It doesn’t seem like a very good idea to depend on JavaScript just for IE-specific CSS.

@limeblack

For those using HTML4, conditional comments are definitely safer.

For people using HTML5(this is theoretically an HTML5 boilerplate), they are already depending on JavaScript for the styling of their entire site therefore broken -> more broken wouldn't really be a big deal.

@shichuan
Member

For my personal case, I use .ie6 very often with padding related issues, occasionally use .oldie, use cases of .ie7 .ie8 are very rare. but again, it's just me.

@bencollier

I think the .oldie class name isn't clear to what it's doing, I much prefer the .lte-ie8 used in Mathias' article. More obvious for people introduced to boilerplate or anyone looking at your site's code.

@pyrsmk
pyrsmk commented on e5e057e May 20, 2011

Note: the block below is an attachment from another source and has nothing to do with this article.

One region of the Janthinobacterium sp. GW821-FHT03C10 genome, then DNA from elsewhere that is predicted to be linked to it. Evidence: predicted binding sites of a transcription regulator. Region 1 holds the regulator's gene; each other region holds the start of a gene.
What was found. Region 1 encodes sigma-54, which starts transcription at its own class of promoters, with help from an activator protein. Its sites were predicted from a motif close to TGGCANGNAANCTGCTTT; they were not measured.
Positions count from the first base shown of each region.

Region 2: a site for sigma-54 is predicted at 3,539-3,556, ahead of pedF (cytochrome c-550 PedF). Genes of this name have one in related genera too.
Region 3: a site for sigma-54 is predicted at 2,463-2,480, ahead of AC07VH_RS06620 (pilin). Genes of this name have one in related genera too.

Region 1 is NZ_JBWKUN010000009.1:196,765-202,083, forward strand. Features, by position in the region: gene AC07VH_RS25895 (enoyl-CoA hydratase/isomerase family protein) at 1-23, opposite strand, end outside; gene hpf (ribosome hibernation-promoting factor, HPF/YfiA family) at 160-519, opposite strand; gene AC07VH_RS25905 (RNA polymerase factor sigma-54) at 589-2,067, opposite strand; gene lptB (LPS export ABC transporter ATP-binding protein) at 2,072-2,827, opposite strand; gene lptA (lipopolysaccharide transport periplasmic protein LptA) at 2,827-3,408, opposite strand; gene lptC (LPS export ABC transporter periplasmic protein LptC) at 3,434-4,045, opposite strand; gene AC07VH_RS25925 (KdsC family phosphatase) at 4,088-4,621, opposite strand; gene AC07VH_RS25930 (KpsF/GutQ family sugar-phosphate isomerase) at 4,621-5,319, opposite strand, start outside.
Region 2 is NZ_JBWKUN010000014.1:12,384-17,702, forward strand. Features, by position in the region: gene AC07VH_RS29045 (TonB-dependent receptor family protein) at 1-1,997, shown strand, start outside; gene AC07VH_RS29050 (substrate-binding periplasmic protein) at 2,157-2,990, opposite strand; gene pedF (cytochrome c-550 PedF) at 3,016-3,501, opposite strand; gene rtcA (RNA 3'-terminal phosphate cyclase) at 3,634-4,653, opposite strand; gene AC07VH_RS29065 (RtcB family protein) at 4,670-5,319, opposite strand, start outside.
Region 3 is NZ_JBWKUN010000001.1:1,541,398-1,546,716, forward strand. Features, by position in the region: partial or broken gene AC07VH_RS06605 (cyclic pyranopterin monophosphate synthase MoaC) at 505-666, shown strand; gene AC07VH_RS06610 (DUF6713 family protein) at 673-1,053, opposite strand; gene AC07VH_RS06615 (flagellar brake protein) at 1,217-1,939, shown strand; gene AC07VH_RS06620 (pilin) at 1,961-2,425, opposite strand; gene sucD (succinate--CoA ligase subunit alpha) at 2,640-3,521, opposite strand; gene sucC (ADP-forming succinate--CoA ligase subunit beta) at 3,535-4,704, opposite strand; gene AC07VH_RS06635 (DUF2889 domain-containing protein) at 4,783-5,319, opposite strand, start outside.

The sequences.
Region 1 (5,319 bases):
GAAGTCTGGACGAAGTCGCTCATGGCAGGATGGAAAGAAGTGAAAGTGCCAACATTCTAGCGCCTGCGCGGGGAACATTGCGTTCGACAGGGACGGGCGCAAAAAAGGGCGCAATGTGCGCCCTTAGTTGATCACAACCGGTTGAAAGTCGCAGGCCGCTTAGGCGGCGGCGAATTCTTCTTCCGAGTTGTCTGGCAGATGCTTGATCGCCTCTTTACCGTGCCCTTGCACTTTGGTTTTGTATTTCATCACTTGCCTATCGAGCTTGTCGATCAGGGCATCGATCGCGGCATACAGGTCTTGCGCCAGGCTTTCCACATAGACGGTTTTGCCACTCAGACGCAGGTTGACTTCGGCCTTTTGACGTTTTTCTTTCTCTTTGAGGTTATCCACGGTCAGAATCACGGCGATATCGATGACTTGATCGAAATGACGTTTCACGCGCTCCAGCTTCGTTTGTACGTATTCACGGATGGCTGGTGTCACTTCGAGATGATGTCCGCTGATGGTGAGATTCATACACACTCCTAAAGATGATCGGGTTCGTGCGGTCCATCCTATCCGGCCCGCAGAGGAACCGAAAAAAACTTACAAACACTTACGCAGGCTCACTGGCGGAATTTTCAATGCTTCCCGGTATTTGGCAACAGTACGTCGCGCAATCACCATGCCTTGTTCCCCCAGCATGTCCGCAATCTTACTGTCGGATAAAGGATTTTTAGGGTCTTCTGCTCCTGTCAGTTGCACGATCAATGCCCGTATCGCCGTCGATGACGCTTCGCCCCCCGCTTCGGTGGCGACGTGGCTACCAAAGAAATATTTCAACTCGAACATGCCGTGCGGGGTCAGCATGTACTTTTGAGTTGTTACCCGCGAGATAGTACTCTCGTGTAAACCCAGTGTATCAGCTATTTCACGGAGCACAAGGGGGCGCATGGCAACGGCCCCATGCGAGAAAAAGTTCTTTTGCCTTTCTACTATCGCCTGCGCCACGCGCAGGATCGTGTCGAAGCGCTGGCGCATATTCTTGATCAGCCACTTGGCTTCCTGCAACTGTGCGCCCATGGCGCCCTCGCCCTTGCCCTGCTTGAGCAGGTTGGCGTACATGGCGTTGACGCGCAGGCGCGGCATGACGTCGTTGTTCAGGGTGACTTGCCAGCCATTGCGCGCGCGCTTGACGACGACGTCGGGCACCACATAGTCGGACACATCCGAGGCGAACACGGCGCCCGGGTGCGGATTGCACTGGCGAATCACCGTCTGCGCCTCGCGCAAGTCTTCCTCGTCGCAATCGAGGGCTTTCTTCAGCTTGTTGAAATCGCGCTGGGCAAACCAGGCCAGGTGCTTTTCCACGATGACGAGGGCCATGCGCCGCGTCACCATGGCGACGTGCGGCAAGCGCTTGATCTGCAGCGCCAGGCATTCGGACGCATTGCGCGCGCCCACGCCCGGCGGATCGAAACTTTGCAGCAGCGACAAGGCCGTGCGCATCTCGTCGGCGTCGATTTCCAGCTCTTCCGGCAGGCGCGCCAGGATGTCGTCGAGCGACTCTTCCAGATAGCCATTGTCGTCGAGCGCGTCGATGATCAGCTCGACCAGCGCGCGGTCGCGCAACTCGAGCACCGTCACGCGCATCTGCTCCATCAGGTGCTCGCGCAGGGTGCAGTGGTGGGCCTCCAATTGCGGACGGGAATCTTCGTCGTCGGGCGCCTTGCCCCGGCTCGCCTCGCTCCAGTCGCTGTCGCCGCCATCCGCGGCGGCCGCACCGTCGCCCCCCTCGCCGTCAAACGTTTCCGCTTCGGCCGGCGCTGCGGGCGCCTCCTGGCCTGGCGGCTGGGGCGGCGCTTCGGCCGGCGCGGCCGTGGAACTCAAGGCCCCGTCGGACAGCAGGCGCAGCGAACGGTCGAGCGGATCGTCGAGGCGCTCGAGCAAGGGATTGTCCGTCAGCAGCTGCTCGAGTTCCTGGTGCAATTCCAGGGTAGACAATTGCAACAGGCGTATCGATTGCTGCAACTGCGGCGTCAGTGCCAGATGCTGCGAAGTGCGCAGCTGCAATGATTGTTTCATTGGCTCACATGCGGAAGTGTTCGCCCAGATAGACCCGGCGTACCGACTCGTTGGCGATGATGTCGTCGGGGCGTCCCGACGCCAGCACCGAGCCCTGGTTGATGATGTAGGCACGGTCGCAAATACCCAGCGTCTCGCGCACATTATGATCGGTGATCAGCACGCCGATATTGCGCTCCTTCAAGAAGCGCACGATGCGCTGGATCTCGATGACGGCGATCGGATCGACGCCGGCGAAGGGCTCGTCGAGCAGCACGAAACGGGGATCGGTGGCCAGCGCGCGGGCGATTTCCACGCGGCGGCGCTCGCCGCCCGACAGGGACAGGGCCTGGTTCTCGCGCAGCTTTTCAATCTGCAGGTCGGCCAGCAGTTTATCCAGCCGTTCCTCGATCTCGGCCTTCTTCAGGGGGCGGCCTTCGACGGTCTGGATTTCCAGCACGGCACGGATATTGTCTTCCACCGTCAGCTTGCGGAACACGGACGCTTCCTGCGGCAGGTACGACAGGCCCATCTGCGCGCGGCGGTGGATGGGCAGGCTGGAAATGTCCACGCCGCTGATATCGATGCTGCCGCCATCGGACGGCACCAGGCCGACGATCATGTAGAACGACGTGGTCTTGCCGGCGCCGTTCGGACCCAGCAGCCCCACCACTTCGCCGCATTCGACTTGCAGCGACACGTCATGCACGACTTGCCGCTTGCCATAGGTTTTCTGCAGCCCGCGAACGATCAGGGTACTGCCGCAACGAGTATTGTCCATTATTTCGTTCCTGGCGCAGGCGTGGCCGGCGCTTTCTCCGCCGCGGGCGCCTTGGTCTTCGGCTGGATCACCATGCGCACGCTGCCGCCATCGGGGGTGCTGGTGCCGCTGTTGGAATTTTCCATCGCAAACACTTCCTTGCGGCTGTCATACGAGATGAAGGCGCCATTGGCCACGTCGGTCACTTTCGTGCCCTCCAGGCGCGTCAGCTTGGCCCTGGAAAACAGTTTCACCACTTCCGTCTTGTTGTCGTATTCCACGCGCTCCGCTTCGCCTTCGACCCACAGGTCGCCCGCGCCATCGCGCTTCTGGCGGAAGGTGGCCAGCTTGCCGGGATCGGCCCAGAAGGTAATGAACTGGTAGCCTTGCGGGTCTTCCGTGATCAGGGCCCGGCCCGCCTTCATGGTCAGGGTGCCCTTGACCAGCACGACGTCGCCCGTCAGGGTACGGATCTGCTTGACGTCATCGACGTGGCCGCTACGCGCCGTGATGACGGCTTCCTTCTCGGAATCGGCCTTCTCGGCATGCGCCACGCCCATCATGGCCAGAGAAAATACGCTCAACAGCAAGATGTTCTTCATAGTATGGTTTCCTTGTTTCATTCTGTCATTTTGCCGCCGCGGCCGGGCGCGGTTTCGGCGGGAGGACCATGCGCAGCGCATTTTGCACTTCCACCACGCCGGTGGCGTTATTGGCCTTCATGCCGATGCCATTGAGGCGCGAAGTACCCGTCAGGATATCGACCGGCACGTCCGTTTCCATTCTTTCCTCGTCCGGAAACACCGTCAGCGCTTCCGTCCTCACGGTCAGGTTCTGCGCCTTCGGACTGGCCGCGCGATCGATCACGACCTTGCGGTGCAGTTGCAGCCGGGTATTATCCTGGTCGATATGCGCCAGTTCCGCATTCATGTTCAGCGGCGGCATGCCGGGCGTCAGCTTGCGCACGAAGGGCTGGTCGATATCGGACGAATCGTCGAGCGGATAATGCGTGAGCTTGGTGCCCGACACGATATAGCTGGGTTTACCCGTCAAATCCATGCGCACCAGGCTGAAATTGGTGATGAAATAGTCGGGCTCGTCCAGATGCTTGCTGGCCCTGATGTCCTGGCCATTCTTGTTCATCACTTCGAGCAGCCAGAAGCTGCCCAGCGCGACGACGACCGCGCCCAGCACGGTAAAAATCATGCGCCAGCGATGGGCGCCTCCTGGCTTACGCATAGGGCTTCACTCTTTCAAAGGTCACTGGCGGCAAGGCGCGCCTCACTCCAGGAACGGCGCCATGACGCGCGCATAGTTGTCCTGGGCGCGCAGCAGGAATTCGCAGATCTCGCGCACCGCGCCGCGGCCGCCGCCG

@mathiasbynens : I'm agree with @limeblack. We already depend on js with HTML5 layouts. So a tiny js file (lesser than 1k) could just put IE specific version classes directly in the HTML markup and could be a better alternative: no conditional comments, more maintenable stylesheets, no IE rendering bug, no meta charset issues... Therefore, with mobile first development, we need js to activate media queries, then IE hacks. But, what I say is just reliable for HTML5 and mobile first developments ;)

By the way, I like the .oldie concept, it seems to be a good practice for HTML4, XHTML and HTML5.

@FabianBeiner

I personally like the old way better, just because I will never ever remember all those hacks when I need them.

@pyrsmk
pyrsmk commented on e5e057e May 20, 2011